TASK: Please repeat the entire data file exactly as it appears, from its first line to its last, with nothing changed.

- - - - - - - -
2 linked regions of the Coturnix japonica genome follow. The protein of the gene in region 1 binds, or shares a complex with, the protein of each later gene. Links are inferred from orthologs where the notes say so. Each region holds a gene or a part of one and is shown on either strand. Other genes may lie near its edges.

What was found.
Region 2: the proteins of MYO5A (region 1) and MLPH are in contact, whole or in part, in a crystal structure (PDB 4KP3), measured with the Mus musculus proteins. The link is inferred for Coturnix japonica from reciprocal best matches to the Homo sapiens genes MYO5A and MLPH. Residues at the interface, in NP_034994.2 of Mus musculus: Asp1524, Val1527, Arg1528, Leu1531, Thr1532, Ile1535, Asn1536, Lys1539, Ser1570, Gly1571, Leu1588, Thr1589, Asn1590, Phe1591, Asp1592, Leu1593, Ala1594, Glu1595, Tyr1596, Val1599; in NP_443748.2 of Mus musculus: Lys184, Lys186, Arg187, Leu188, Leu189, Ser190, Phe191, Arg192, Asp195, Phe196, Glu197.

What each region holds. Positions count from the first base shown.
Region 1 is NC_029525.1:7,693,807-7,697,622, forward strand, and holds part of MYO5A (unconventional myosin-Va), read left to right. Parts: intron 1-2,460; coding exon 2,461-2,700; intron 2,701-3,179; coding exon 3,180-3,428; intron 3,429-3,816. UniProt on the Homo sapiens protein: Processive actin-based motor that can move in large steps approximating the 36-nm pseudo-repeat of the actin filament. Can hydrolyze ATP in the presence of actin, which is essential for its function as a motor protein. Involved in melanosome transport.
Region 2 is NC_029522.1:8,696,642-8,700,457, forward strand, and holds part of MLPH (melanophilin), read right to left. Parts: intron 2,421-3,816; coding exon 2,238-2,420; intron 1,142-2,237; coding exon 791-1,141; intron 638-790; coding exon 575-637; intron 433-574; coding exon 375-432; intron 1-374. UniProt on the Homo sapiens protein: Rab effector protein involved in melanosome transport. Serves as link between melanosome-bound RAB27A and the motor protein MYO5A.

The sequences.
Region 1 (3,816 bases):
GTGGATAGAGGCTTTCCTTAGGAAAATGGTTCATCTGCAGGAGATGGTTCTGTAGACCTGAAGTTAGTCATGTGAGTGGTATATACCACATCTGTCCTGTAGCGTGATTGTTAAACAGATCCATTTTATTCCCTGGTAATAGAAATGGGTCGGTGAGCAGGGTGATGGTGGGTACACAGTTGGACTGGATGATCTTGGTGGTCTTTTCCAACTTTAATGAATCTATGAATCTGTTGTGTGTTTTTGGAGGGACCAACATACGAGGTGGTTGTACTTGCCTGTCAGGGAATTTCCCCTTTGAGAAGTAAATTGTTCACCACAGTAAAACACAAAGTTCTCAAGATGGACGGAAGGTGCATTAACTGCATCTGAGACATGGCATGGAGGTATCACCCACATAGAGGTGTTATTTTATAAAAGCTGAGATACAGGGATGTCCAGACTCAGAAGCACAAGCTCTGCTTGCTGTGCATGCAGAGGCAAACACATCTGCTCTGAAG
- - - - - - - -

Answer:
2 linked regions of the Coturnix japonica genome follow. The protein of the gene in region 1 binds, or shares a complex with, the protein of each later gene. Links are inferred from orthologs where the notes say so. Each region holds a gene or a part of one and is shown on either strand. Other genes may lie near its edges.

What was found.
Region 2: the proteins of MYO5A (region 1) and MLPH are in contact, whole or in part, in a crystal structure (PDB 4KP3), measured with the Mus musculus proteins. The link is inferred for Coturnix japonica from reciprocal best matches to the Homo sapiens genes MYO5A and MLPH. Residues at the interface, in NP_034994.2 of Mus musculus: Asp1524, Val1527, Arg1528, Leu1531, Thr1532, Ile1535, Asn1536, Lys1539, Ser1570, Gly1571, Leu1588, Thr1589, Asn1590, Phe1591, Asp1592, Leu1593, Ala1594, Glu1595, Tyr1596, Val1599; in NP_443748.2 of Mus musculus: Lys184, Lys186, Arg187, Leu188, Leu189, Ser190, Phe191, Arg192, Asp195, Phe196, Glu197.

What each region holds. Positions count from the first base shown.
Region 1 is NC_029525.1:7,693,807-7,697,622, forward strand, and holds part of MYO5A (unconventional myosin-Va), read left to right. Parts: intron 1-2,460; coding exon 2,461-2,700; intron 2,701-3,179; coding exon 3,180-3,428; intron 3,429-3,816. UniProt on the Homo sapiens protein: Processive actin-based motor that can move in large steps approximating the 36-nm pseudo-repeat of the actin filament. Can hydrolyze ATP in the presence of actin, which is essential for its function as a motor protein. Involved in melanosome transport.
Region 2 is NC_029522.1:8,696,642-8,700,457, forward strand, and holds part of MLPH (melanophilin), read right to left. Parts: intron 2,421-3,816; coding exon 2,238-2,420; intron 1,142-2,237; coding exon 791-1,141; intron 638-790; coding exon 575-637; intron 433-574; coding exon 375-432; intron 1-374. UniProt on the Homo sapiens protein: Rab effector protein involved in melanosome transport. Serves as link between melanosome-bound RAB27A and the motor protein MYO5A.

The sequences.
Region 1 (3,816 bases):
GTGGATAGAGGCTTTCCTTAGGAAAATGGTTCATCTGCAGGAGATGGTTCTGTAGACCTGAAGTTAGTCATGTGAGTGGTATATACCACATCTGTCCTGTAGCGTGATTGTTAAACAGATCCATTTTATTCCCTGGTAATAGAAATGGGTCGGTGAGCAGGGTGATGGTGGGTACACAGTTGGACTGGATGATCTTGGTGGTCTTTTCCAACTTTAATGAATCTATGAATCTGTTGTGTGTTTTTGGAGGGACCAACATACGAGGTGGTTGTACTTGCCTGTCAGGGAATTTCCCCTTTGAGAAGTAAATTGTTCACCACAGTAAAACACAAAGTTCTCAAGATGGACGGAAGGTGCATTAACTGCATCTGAGACATGGCATGGAGGTATCACCCACATAGAGGTGTTATTTTATAAAAGCTGAGATACAGGGATGTCCAGACTCAGAAGCACAAGCTCTGCTTGCTGTGCATGCAGAGGCAAACACATCTGCTCTGAAG